Hence, if you are married you can claim the elections and file a joint tax return with your spouse in the year of arrival.
Downsides of filing Joint Tax Return
So, what are the downsides of filing a Joint Tax return in the year of arrival?
If you have substantial India source Income prior to your arrival in the US, a little bit of tax planning with a US Tax professional can go a long way in avoiding headaches later.
Your India employment Income, Interest from banks, dividends from stocks, mutual funds, business income, rental income will all be taxed on the US Tax Return.
Mutual funds and Foreign Rental Property in India have the worst Tax reporting requirements from the US Tax filing perspective.
So, once you meet the SPT and become a US Resident Alien, your Worldwide Income (WWI) falls under the US Tax Net, irrespective of whether that Income is Taxable in your Home Country (India) or for that matter in any other third country.
Before you jump on that flight to the US, you may want to get this sorted out. It’s important to know about these things in advance because once you start your Tax Residency in the US, it’s not possible to fix this retrospectively.
Timing and tax planning are everything.
The US Tax Return need not be filed by everyone if they have no reportable income for the year.
Full-year US Residents/Citizens and green card holders can claim standard deductions on their tax return up to $12,550 per year for single filers.
While it’s a good practice to file your taxes each year from a record-keeping perspective, if your income is less than standard Deduction, you can still get away without filing your taxes.
However, if you are a Non-Resident in the US with US source Income or a Dual Status Taxpayer in the year of Arrival, since you are not eligible to claim Standard Deduction, you must file your Tax return, even if it’s just a dollar!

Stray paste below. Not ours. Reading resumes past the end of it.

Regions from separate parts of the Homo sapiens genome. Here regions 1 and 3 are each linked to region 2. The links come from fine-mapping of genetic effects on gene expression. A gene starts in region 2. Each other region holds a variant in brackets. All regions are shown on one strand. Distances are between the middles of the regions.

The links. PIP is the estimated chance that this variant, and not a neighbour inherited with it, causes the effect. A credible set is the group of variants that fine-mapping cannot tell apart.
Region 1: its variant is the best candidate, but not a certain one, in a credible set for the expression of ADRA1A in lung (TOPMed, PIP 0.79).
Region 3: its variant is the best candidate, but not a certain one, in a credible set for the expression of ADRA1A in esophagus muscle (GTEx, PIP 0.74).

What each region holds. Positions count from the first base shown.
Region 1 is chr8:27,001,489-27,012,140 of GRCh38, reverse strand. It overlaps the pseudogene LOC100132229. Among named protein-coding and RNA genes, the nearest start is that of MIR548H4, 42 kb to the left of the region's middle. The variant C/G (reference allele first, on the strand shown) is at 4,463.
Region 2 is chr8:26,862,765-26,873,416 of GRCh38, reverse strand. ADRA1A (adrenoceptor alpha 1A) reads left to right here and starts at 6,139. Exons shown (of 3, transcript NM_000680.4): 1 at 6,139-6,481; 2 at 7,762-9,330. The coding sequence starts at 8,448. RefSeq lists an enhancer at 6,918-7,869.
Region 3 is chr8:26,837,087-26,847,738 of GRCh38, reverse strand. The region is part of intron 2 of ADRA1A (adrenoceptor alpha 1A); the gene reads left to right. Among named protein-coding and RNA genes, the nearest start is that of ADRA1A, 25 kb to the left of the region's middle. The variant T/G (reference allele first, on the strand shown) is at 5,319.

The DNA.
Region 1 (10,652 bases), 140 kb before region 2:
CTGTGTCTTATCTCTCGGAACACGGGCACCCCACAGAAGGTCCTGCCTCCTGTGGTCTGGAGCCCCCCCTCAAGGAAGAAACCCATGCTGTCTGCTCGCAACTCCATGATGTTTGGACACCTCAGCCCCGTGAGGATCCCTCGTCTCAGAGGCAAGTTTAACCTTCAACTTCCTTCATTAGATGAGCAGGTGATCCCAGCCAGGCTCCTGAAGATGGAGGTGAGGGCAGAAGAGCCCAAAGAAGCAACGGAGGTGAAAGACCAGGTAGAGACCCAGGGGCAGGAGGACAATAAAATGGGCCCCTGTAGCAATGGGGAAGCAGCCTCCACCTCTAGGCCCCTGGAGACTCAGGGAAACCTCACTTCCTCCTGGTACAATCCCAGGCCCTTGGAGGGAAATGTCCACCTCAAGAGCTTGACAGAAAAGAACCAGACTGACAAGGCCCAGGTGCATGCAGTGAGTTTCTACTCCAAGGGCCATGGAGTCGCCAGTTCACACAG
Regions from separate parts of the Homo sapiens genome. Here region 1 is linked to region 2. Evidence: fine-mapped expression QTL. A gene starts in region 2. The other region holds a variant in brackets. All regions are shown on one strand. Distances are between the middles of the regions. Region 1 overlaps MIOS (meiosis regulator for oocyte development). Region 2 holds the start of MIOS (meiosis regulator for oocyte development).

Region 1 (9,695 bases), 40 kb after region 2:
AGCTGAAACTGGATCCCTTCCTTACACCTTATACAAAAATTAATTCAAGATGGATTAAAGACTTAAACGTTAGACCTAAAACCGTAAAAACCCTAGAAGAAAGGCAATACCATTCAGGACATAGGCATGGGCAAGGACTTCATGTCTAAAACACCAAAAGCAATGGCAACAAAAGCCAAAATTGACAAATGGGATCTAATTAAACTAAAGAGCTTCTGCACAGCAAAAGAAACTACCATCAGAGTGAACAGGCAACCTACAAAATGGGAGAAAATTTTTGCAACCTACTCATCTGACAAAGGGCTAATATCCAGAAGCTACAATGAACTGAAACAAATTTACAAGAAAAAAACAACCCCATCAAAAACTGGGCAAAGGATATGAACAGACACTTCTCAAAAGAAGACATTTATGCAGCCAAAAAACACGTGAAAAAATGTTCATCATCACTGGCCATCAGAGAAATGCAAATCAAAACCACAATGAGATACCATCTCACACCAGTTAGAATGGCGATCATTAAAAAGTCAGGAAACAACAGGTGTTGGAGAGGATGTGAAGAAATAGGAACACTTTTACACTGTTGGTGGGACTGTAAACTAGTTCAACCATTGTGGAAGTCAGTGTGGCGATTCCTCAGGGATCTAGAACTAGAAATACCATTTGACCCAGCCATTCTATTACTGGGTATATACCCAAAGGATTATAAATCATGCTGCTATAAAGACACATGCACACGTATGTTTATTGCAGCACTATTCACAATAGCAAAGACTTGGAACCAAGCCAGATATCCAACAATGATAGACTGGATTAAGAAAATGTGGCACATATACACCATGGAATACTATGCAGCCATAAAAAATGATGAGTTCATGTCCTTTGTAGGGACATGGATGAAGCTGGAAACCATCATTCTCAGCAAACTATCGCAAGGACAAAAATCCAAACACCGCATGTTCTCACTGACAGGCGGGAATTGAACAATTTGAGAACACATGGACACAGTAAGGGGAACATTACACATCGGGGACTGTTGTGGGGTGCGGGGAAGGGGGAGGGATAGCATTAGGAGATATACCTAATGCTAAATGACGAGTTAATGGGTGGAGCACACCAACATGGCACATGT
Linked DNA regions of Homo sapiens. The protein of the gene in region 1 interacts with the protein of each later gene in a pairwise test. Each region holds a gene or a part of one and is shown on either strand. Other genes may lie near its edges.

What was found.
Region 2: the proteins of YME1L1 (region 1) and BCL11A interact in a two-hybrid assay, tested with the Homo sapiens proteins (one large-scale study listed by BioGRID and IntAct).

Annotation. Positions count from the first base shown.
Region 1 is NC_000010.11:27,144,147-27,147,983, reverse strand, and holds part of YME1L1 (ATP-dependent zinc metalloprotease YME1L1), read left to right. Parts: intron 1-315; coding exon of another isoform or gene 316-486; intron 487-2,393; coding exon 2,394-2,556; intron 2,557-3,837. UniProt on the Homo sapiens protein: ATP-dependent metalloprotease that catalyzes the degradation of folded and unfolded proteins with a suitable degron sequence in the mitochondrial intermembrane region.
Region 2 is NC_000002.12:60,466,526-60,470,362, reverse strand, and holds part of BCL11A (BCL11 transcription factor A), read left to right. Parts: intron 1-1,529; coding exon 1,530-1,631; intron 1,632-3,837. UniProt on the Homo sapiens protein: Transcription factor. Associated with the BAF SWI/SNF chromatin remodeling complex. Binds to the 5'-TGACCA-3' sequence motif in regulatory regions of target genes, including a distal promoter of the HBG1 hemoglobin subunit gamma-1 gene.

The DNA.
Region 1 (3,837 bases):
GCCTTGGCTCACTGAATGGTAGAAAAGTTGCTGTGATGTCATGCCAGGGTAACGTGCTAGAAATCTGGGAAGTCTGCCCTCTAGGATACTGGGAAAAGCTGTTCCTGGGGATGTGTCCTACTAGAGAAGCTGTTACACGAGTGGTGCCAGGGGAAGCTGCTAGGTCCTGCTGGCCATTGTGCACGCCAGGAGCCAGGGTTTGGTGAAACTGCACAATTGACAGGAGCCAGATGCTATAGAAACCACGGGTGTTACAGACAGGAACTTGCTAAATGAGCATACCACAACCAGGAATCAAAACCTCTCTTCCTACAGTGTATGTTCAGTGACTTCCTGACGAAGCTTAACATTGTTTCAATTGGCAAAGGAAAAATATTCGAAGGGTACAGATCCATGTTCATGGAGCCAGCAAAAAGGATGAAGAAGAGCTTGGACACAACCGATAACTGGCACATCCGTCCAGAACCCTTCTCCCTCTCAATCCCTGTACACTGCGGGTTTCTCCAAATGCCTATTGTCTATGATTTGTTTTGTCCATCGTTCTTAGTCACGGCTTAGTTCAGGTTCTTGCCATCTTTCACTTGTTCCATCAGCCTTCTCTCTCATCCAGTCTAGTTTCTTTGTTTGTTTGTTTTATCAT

Filing tax returns can be very useful later for applying for a green card, mortgage, visas, stimulus payments, unemployment benefits, child tax credits. etc.
The United States of America has a multi-tier tax structure. So far, we were only discussing the taxes at the federal level. There are State/City/Local/County Taxes as well.
It’s important to remember that not every city or state in the US taxes its residents. The rules for tax residency, domicile differ from state to state.
In a calendar year, if you end up working for 2 or more states, you may have a tax filing requirement in all those states.
For example, if you live in New Jersey and work in New York City along with 3 other states. You will file a resident tax return for New Jersey, a non-resident tax return for New York state, and non-resident tax returns for the other 3 states as well.
The good news is that you can take the tax credit for the taxes you paid in the non-resident states on your New Jersey tax return.
Also, some states have reciprocal agreements between them, where they will not tax the same employment income twice for their residents.
The due date for US Taxes is April 15 of the next calendar year i.e. from 1st Jan to 31st December.
The due date for the 2021 calendar year will be April 15, 2022.
Please note that for the past 2 tax years, this date was postponed due to the COVID pandemic.
If you are a non-resident for US taxes in 2021 and have no wages which were subjected to US withholdings (same as TDS in India) the due date will be June 15th, 2022.
If you need more time to file, you can always file the extension Form 4868 which gives you a 6 months extension to file your taxes by October 15.
Do remember this is an extension to file your taxes and not an extension to pay any balance due to the IRS. Any interest and penalties will continue to accrue from April 15 for any balance due from you.